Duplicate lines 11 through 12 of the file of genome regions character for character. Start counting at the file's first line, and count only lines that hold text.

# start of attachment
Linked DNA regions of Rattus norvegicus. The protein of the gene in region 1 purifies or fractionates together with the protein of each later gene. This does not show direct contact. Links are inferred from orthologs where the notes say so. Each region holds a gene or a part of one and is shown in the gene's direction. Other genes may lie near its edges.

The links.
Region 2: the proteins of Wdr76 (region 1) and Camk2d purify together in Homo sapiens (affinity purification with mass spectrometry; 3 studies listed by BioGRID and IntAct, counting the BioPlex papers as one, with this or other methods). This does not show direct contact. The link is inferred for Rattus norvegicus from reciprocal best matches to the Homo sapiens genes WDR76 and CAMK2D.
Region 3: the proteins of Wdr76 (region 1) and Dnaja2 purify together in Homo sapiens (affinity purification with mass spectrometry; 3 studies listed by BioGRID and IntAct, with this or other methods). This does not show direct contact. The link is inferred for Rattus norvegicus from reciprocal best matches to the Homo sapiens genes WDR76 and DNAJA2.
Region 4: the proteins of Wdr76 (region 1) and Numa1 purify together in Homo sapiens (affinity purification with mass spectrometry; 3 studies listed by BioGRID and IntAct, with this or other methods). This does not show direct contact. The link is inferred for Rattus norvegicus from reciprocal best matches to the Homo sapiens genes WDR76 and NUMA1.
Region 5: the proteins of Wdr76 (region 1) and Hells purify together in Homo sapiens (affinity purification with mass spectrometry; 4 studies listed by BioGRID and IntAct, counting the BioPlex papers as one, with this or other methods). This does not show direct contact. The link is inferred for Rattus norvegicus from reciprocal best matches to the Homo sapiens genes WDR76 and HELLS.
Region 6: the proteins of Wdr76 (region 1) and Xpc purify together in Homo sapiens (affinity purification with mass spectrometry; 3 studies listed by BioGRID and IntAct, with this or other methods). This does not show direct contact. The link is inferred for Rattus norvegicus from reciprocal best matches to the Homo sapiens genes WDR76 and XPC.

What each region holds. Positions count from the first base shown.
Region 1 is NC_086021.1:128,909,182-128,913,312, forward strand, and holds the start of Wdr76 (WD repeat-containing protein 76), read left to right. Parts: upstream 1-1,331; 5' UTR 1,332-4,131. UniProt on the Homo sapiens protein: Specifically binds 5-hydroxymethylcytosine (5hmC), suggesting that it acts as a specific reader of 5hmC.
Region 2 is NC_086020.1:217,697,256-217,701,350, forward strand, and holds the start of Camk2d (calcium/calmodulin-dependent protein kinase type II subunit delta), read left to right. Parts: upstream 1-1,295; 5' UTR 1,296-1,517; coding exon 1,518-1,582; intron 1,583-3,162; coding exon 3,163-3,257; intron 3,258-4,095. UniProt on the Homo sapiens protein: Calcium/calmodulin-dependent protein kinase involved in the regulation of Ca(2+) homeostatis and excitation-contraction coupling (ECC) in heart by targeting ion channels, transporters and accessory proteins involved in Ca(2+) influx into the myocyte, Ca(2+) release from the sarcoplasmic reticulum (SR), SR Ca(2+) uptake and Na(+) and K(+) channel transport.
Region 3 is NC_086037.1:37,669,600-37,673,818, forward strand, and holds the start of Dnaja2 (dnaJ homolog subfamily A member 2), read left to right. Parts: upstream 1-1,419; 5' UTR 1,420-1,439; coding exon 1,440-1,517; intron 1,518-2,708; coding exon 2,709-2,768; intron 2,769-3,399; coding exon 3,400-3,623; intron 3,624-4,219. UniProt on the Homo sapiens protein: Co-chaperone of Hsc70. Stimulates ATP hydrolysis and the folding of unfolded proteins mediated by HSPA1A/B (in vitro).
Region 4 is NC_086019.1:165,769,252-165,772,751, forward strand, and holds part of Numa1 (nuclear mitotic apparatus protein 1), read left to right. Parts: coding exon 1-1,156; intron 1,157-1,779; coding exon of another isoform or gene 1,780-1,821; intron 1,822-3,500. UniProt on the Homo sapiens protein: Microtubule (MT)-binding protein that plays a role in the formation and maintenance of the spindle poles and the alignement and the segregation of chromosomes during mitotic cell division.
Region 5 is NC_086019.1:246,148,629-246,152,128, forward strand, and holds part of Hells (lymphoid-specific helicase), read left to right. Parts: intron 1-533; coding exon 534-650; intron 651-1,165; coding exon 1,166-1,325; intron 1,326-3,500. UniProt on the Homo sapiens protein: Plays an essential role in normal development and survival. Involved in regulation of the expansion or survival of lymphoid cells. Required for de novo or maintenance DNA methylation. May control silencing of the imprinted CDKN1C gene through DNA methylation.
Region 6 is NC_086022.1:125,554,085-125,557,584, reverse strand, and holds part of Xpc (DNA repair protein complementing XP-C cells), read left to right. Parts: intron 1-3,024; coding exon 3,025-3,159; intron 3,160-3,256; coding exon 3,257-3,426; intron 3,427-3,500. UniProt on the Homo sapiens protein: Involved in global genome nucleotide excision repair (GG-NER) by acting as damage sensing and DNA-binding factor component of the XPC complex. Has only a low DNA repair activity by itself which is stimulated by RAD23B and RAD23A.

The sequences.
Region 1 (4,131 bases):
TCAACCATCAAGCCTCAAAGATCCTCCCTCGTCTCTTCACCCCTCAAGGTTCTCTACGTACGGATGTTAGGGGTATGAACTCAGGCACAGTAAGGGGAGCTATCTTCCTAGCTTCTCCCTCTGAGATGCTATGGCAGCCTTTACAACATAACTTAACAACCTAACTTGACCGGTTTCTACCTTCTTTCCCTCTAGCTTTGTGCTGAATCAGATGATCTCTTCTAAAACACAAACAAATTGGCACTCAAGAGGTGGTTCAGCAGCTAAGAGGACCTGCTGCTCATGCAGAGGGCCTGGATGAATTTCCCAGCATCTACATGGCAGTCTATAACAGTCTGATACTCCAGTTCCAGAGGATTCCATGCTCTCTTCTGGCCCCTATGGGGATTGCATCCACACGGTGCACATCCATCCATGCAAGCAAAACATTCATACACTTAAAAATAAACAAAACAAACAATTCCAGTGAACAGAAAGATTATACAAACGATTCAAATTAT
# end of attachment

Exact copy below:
Region 3 is NC_086037.1:37,669,600-37,673,818, forward strand, and holds the start of Dnaja2 (dnaJ homolog subfamily A member 2), read left to right. Parts: upstream 1-1,419; 5' UTR 1,420-1,439; coding exon 1,440-1,517; intron 1,518-2,708; coding exon 2,709-2,768; intron 2,769-3,399; coding exon 3,400-3,623; intron 3,624-4,219. UniProt on the Homo sapiens protein: Co-chaperone of Hsc70. Stimulates ATP hydrolysis and the folding of unfolded proteins mediated by HSPA1A/B (in vitro).
Region 4 is NC_086019.1:165,769,252-165,772,751, forward strand, and holds part of Numa1 (nuclear mitotic apparatus protein 1), read left to right. Parts: coding exon 1-1,156; intron 1,157-1,779; coding exon of another isoform or gene 1,780-1,821; intron 1,822-3,500. UniProt on the Homo sapiens protein: Microtubule (MT)-binding protein that plays a role in the formation and maintenance of the spindle poles and the alignement and the segregation of chromosomes during mitotic cell division.